Many of these updates came with an underlying message: that the world can be a dark and often dangerous place, and that it is under the threat of “radical Islamic terror,” as was said with emphasis on “Fox and Friends.” (That phrase is one that Mr. Trump proudly and frequently uses.) The message of fear would resonate throughout the day, in the London coverage and later in segments on the Maryland rape case.

Then came a fact check, a strange situation of one news outlet fact-checking another (again, something the Times does not do with MSNBC or CNN):

Mr. Kilmeade repeatedly turned his focus to London’s “Muslim mayor,” Sadiq Khan, calling on him to discuss the difference between his faith and that of the attacker. “Fox and Friends” also spent time on comments that Mr. Khan made in 2016 about how terrorism preparedness was “part and parcel” of living in a big city. After the attack this week, Donald Trump Jr. wrote a Twitter post about Mr. Khan’s comments and was roundly criticized for taking them out of context. “Fox and Friends” did not note that.

The fact check that followed included:

....But Mr. Khan did not say that bombings and shootings were an inescapable fact of life. He said that terrorism preparedness, including providing sufficient support to the police, was “part and parcel of living in a great global city.”

The NYT implicitly faulted Fox News for not dwelling long enough on Republican’s failure to repeal Obamacare, then returned to the rape of the teenager in Maryland.

All week, Fox News had been covering a story of a 14-year-old Maryland girl who said she had been raped by two of her high school classmates, one of whom is an undocumented immigrant.

But the Times didn’t mention details that make the case even more awful, as detailed on Townhall: “On the morning of March 16, a 14-year old girl was allegedly raped by two illegal aliens in a high school bathroom in Rockville, Maryland. One of the alleged rapists, Henry Sanchez-Milian, is an adult, 18 years old, while the other suspect, Jose O. Montano, is 17-years old....The Governor expressed his outrage that ‘an 18-year old man’ was in the same class as 13 and 14-year old girls.’”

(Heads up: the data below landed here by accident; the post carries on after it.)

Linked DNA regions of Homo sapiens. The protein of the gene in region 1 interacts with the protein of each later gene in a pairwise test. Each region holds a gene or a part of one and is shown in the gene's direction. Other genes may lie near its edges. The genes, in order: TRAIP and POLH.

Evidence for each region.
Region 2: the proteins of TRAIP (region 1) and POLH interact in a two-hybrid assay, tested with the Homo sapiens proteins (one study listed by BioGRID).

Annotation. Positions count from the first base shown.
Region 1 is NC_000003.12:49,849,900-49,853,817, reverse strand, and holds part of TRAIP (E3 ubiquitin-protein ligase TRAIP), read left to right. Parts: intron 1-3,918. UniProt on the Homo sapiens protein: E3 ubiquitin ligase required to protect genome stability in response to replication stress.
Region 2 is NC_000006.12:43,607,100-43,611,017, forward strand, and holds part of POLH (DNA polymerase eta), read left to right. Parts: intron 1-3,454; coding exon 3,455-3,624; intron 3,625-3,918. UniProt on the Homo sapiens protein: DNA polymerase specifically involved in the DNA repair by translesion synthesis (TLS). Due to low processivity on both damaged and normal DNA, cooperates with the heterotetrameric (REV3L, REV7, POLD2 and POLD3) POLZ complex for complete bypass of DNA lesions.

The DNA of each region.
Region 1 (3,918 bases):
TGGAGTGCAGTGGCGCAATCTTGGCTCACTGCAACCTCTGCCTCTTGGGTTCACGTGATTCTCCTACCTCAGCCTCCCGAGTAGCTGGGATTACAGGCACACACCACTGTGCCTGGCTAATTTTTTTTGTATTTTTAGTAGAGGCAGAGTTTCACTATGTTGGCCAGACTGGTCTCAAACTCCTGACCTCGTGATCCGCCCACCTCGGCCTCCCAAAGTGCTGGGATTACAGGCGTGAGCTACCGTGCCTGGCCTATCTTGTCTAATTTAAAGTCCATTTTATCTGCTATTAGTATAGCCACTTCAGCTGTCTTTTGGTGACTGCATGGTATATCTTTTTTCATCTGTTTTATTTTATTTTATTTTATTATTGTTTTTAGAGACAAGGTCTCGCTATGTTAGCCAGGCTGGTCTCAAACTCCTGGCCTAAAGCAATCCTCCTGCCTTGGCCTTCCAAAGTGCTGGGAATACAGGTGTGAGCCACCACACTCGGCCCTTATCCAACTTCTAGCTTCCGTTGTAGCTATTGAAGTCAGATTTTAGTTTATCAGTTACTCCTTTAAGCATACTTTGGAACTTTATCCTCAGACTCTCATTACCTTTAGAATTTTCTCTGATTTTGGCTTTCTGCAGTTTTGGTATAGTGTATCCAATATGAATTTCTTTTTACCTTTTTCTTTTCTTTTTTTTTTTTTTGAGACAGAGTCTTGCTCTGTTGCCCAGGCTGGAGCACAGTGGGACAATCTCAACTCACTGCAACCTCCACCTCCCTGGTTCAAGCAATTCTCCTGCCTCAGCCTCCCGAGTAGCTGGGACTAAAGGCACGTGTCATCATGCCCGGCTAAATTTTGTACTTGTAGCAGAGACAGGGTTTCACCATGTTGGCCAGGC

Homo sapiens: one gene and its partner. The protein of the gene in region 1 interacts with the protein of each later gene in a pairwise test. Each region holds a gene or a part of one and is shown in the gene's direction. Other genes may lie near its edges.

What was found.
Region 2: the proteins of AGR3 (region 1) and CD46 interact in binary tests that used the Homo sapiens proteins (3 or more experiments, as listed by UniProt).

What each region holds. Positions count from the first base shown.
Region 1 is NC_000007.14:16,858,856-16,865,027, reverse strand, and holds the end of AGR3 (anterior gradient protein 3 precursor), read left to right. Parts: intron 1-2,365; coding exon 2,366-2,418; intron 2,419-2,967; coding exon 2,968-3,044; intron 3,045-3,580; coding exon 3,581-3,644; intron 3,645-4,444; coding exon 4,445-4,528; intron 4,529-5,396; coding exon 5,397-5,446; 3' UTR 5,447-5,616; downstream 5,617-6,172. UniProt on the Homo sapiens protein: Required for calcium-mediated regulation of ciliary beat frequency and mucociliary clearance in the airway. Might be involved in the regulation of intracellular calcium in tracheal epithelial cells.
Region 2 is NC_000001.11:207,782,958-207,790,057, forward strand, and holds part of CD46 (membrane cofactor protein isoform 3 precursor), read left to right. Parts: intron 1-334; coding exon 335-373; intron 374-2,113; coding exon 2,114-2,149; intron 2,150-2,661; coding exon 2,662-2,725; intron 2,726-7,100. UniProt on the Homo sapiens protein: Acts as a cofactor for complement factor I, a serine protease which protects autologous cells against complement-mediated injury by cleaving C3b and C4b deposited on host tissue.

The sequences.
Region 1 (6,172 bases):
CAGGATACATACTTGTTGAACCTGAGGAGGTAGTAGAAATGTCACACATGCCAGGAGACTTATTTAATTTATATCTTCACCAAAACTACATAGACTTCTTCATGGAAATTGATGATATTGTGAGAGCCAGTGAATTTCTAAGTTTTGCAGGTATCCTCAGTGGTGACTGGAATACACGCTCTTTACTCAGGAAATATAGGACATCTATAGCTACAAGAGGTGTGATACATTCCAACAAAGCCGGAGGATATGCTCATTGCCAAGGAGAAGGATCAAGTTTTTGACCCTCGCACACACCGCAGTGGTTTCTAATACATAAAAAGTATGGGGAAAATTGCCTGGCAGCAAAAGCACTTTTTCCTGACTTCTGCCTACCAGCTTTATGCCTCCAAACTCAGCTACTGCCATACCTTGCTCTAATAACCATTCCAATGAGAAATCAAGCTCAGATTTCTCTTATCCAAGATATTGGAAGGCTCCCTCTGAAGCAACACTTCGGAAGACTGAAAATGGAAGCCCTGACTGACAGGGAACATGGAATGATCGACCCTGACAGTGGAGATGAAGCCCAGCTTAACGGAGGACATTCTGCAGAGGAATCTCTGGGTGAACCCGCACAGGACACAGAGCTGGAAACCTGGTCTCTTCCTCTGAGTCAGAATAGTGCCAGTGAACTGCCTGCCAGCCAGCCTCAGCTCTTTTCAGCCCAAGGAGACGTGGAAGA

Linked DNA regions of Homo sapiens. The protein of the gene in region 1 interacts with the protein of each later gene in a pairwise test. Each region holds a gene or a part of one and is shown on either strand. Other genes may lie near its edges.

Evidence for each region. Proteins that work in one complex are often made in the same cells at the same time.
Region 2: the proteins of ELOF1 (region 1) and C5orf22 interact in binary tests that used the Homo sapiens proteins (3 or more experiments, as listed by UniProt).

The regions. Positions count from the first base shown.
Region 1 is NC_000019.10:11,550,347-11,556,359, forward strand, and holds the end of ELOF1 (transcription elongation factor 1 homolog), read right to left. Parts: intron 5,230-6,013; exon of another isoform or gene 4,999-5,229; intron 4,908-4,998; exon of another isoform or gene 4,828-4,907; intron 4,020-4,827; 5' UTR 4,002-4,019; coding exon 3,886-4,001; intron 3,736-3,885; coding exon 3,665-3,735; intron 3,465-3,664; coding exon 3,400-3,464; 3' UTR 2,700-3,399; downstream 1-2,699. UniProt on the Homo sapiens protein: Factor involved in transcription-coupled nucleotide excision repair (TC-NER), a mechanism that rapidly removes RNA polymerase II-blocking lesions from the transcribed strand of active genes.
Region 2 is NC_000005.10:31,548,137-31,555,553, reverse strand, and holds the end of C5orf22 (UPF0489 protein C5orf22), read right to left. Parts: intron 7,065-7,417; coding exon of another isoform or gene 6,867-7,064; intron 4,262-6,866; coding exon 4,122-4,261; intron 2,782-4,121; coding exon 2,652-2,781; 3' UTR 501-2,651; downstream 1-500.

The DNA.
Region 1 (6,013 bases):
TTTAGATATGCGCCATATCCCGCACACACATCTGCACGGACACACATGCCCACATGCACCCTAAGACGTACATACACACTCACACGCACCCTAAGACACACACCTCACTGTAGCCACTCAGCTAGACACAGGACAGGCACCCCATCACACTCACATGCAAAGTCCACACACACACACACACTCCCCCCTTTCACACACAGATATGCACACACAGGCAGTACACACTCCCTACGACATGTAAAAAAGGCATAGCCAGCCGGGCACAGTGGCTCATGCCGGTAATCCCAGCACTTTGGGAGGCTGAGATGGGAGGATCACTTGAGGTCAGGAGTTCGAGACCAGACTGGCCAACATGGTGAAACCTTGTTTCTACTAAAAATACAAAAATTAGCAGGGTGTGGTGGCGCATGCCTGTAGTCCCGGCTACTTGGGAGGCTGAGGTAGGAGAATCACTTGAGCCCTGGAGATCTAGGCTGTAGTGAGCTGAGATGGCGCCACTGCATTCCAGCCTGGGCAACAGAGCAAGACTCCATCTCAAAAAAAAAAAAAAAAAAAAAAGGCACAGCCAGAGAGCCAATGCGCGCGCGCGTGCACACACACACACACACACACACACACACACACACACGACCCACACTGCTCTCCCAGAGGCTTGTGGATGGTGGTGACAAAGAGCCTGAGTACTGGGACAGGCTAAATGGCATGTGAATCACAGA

Back to the NYT:

Fox News gave considerable attention to a rape case in Maryland. One of the suspects is an undocumented immigrant, and the network accused other channels of not covering the case enough.

The way the story was discussed throughout the day on the network was not unlike a Trump campaign speech: criticism of the mainstream media, accusing it of having a liberal agenda that prioritizes identity politics over safety....

The Maryland case was a topic on Fox News from the morning to almost midnight. The coverage was also laced with critical comments aimed at other networks for not giving the case enough attention.

The paper’s “fact check” at least admitted the truth of that Fox News assertion.

The Times itself has evidently devoted one story to the rape charge, after White House press secretary Sean Spicer raised the incident. Liam Stack, he of the uniformly anti-Trump Twitter feed, included this tweak of Fox News in his story: “The case has been reported extensively by the local news media in Washington, as well as on Fox News, which has provided detailed and adjective-laden accounts of the sexual assault and used it to illustrate what it called the dangers of lenient immigration enforcement.”